The other night I stood outside the zendo, ready to gesture arrivals towards places to park along the street. At one point I stepped into path of an oncoming vehicle, assuming that I knew the driver. Later she explained by email, “I was all set to come to meditation … but felt so teary that I didn’t make it. I got as far as driving to your house and almost ran you over on the street – sorry. I felt too distressed to come in.”
I remember many a sesshin (weeklong Zen retreat) when I sat sobbing on my cushion. The rule at my first training monastery was “don’t sniffle. no blowing noses. let it flow!” Sitting still alongside others, allowing the body to calm and thoughts and emotions come and go, often brought me to tears. A thousand sadness from deep within, with no one coming to make it all better. Then a bell and another round of … bowing … chanting … sitting … shovelling snow …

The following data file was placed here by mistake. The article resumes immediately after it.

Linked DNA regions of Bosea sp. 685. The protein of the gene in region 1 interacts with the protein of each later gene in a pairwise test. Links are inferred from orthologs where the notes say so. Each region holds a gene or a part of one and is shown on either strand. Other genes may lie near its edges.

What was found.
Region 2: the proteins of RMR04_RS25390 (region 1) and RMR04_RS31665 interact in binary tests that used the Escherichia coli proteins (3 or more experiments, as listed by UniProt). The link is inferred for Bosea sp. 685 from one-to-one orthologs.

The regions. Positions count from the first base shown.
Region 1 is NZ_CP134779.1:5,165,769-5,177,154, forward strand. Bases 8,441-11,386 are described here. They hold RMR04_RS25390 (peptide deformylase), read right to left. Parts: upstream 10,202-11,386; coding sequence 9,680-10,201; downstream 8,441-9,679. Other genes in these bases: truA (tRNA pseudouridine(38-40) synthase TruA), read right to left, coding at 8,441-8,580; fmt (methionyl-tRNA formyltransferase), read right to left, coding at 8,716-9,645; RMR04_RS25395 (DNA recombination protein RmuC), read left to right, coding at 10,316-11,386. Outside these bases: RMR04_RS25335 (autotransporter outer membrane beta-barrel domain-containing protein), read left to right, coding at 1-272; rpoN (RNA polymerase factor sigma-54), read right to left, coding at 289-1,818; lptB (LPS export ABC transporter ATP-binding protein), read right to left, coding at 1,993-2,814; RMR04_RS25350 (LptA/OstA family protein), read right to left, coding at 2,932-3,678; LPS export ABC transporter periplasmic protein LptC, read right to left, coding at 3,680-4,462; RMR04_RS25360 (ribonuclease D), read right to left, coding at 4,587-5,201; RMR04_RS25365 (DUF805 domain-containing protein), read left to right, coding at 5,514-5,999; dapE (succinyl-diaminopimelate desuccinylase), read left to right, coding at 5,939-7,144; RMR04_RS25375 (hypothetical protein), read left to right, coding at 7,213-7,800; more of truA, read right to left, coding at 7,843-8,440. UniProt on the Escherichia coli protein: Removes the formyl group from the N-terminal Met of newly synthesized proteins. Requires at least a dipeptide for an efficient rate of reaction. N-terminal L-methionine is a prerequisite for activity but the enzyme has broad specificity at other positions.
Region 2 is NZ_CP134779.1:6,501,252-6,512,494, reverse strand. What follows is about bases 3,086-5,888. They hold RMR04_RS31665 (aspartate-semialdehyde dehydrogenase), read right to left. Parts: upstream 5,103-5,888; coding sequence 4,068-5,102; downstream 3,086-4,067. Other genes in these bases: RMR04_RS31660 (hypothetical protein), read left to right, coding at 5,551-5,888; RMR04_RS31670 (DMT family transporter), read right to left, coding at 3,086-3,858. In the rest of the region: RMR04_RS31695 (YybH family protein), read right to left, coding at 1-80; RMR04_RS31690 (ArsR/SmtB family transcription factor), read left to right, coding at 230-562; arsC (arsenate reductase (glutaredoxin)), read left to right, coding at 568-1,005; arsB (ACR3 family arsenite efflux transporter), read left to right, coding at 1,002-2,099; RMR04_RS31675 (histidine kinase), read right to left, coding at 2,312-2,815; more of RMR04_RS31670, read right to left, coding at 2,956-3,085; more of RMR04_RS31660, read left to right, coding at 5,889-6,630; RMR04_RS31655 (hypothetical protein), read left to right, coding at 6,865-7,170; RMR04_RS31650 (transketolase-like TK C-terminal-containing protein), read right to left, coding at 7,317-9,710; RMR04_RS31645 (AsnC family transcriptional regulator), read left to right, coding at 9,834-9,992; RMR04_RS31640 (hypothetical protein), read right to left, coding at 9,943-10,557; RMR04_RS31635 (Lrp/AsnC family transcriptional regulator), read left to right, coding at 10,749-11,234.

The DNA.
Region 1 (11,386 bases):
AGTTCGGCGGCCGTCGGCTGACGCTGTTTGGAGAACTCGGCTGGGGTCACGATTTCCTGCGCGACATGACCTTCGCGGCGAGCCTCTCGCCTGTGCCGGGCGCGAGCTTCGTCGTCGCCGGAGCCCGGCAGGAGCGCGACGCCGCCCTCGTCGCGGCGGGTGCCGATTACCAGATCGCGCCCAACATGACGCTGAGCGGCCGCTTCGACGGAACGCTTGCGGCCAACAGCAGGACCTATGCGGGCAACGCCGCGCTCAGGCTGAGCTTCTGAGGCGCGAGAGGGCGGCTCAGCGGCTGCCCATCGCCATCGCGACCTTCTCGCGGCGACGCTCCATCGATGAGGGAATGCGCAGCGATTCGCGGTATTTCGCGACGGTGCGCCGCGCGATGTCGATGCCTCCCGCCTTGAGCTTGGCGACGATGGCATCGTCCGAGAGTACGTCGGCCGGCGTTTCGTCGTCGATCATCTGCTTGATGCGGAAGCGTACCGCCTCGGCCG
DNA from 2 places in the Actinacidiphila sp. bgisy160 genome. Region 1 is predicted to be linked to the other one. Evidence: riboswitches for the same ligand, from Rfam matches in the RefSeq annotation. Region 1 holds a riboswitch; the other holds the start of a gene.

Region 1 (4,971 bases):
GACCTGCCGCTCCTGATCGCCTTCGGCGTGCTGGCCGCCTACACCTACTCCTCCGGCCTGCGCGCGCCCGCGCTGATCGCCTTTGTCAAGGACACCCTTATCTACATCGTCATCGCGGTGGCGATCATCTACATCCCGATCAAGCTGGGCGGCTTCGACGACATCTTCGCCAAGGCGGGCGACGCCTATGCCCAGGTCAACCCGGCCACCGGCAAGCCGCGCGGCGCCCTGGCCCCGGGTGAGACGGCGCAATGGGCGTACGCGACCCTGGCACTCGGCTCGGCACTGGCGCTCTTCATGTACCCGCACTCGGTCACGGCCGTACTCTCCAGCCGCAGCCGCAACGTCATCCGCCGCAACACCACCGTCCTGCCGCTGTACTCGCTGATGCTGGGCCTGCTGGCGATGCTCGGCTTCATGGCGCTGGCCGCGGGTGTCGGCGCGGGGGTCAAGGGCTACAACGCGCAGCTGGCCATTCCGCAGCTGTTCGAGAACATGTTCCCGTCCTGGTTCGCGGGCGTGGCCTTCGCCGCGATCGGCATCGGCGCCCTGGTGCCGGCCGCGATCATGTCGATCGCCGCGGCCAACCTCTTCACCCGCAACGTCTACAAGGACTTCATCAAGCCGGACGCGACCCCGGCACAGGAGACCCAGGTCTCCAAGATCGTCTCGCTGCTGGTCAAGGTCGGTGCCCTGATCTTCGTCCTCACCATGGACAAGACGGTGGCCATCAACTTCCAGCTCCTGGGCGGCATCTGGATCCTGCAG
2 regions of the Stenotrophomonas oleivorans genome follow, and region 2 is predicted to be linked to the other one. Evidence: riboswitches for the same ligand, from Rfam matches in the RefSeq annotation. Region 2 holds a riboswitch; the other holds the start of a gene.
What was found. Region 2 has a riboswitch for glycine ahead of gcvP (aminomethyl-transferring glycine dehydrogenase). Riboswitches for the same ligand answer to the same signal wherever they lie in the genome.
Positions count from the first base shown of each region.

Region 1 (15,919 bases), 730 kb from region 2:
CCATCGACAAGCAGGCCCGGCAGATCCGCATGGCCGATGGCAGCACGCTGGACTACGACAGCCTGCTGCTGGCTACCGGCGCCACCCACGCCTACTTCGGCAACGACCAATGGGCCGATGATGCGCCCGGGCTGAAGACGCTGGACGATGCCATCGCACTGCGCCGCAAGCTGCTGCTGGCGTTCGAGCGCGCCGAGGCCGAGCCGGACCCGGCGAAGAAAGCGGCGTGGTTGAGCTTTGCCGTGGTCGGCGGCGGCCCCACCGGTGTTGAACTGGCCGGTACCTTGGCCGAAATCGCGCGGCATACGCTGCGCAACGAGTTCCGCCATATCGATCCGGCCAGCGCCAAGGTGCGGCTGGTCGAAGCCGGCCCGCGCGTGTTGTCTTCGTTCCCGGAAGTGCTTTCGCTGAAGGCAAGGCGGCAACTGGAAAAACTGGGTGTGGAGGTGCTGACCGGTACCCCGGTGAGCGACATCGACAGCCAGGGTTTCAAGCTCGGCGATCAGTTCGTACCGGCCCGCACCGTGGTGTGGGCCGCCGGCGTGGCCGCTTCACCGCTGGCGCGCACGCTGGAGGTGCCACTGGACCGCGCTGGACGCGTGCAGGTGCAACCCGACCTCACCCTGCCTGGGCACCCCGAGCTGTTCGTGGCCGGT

When I first opened my house for others to meditate (about eight years ago, then on Galiano Island), I once complained to my teacher that people would come once or twice, then vanish. Is there anything I should do (differently) I asked? “Just be there as advertised,” he replied, “unlock the door, straighten the cushions, light incense, and sit. People will come when they need to — when their suffering takes them there.”
And so I’ve been sitting ever since. May all beings be free from tears and pain.